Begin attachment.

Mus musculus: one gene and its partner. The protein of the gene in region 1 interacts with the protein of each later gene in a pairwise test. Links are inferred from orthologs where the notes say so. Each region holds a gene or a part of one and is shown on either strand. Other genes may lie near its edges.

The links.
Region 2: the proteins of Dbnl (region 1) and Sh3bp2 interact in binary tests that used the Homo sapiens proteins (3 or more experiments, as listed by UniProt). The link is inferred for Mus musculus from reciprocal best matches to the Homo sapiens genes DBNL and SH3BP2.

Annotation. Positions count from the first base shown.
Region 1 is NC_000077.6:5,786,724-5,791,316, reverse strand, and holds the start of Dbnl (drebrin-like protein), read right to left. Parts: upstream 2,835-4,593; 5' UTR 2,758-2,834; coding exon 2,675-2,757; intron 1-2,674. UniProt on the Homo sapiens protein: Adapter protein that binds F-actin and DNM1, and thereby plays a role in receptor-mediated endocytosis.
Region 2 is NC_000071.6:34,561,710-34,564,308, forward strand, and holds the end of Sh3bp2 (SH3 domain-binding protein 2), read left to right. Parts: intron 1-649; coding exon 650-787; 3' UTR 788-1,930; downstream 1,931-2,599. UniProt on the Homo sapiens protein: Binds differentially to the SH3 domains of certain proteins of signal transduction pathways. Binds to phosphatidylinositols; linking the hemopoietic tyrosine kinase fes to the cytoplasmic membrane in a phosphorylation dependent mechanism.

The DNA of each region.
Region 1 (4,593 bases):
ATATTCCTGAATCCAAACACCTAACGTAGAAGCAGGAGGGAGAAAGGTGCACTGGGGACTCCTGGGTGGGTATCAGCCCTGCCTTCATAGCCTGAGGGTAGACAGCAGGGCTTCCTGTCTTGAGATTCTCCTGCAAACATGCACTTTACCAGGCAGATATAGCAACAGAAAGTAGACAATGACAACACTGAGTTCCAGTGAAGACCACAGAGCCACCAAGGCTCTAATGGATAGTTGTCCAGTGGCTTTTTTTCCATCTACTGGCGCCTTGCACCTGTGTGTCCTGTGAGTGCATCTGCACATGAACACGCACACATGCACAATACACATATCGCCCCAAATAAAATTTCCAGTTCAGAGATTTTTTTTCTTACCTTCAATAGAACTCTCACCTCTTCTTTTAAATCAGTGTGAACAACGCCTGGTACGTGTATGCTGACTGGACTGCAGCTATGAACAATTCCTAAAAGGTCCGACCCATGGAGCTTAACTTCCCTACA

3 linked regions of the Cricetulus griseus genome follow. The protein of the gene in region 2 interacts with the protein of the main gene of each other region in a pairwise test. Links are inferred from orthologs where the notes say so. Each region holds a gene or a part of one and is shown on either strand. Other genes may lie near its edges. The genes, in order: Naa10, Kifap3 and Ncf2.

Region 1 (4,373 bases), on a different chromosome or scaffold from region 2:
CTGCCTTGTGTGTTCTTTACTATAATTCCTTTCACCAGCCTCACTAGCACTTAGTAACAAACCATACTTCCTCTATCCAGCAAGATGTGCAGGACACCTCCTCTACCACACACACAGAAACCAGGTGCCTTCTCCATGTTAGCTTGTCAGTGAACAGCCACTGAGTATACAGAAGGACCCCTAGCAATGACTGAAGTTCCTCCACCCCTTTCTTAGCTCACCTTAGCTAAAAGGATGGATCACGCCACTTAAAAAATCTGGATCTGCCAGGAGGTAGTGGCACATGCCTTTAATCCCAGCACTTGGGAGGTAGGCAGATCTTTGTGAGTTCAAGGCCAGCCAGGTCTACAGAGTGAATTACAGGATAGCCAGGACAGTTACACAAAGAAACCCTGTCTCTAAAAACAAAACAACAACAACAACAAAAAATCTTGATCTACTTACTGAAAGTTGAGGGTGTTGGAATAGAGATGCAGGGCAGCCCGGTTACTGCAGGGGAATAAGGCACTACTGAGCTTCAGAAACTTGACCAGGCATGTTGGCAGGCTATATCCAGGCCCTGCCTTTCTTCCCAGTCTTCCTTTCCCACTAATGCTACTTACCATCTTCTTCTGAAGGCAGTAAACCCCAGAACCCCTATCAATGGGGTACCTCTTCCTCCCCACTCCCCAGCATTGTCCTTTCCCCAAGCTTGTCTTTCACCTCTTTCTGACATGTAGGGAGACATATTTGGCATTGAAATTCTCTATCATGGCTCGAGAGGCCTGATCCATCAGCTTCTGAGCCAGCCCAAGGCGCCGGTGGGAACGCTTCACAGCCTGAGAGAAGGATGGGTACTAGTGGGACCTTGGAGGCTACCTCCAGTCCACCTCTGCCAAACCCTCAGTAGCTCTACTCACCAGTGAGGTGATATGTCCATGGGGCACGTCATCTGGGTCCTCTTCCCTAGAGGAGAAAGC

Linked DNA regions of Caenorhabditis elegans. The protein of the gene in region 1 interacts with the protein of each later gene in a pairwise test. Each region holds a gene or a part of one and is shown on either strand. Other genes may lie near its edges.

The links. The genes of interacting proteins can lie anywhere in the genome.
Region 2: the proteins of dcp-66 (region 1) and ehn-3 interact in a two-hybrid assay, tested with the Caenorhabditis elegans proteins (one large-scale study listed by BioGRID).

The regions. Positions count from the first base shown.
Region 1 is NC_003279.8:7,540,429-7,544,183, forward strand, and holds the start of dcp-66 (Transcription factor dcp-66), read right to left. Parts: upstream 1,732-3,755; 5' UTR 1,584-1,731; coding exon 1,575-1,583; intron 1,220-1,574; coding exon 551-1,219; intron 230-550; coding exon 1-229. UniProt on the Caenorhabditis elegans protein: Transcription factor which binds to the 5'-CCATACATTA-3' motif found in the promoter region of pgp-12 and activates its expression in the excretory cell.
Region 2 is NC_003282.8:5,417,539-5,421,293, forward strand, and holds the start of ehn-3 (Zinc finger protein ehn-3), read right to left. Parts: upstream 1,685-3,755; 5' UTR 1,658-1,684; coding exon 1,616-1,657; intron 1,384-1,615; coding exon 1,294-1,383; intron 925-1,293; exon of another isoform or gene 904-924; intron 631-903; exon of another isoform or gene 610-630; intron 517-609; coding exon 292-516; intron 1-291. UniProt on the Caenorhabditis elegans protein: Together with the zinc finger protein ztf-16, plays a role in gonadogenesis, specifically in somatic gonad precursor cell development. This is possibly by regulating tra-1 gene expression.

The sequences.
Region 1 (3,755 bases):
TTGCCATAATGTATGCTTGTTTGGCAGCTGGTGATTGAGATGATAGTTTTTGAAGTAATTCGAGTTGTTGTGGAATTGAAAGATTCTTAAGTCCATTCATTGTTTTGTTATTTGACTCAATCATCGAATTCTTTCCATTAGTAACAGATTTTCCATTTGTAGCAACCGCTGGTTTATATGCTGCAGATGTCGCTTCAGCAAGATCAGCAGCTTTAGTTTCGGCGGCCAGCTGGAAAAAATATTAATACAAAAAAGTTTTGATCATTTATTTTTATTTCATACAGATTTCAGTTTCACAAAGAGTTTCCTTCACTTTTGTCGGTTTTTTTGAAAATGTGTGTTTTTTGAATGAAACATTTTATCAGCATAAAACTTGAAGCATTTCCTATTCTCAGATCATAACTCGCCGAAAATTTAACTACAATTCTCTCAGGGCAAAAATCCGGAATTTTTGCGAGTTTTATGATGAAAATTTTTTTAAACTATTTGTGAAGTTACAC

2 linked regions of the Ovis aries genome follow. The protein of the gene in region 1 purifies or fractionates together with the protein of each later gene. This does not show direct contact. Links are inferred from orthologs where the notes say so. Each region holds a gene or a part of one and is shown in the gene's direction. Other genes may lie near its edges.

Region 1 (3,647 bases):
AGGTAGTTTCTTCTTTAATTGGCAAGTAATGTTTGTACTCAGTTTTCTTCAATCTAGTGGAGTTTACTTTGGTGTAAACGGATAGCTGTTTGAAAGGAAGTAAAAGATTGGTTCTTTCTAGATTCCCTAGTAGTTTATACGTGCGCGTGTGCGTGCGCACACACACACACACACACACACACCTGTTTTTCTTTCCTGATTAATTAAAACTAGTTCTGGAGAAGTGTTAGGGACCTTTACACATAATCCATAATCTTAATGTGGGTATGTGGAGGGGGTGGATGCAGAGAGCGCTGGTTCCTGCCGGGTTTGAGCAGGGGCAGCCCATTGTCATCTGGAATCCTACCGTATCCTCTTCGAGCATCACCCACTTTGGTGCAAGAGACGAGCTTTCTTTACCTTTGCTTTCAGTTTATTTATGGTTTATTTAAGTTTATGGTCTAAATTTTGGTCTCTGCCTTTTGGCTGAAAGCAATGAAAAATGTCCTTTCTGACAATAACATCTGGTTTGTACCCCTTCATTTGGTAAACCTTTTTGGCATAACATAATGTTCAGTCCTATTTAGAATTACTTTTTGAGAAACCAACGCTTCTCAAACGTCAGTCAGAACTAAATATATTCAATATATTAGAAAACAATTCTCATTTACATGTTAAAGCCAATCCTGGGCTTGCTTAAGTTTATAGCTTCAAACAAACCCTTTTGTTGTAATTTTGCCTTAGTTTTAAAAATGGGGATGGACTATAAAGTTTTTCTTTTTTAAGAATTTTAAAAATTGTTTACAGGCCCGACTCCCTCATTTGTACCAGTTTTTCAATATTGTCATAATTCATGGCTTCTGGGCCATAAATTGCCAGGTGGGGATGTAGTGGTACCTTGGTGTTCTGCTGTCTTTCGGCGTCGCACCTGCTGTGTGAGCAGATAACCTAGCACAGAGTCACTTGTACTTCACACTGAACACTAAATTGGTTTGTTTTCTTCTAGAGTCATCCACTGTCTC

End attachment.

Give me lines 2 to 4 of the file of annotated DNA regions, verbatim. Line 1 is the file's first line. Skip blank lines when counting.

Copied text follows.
The links.
Region 2: the proteins of Dbnl (region 1) and Sh3bp2 interact in binary tests that used the Homo sapiens proteins (3 or more experiments, as listed by UniProt). The link is inferred for Mus musculus from reciprocal best matches to the Homo sapiens genes DBNL and SH3BP2.

Annotation. Positions count from the first base shown.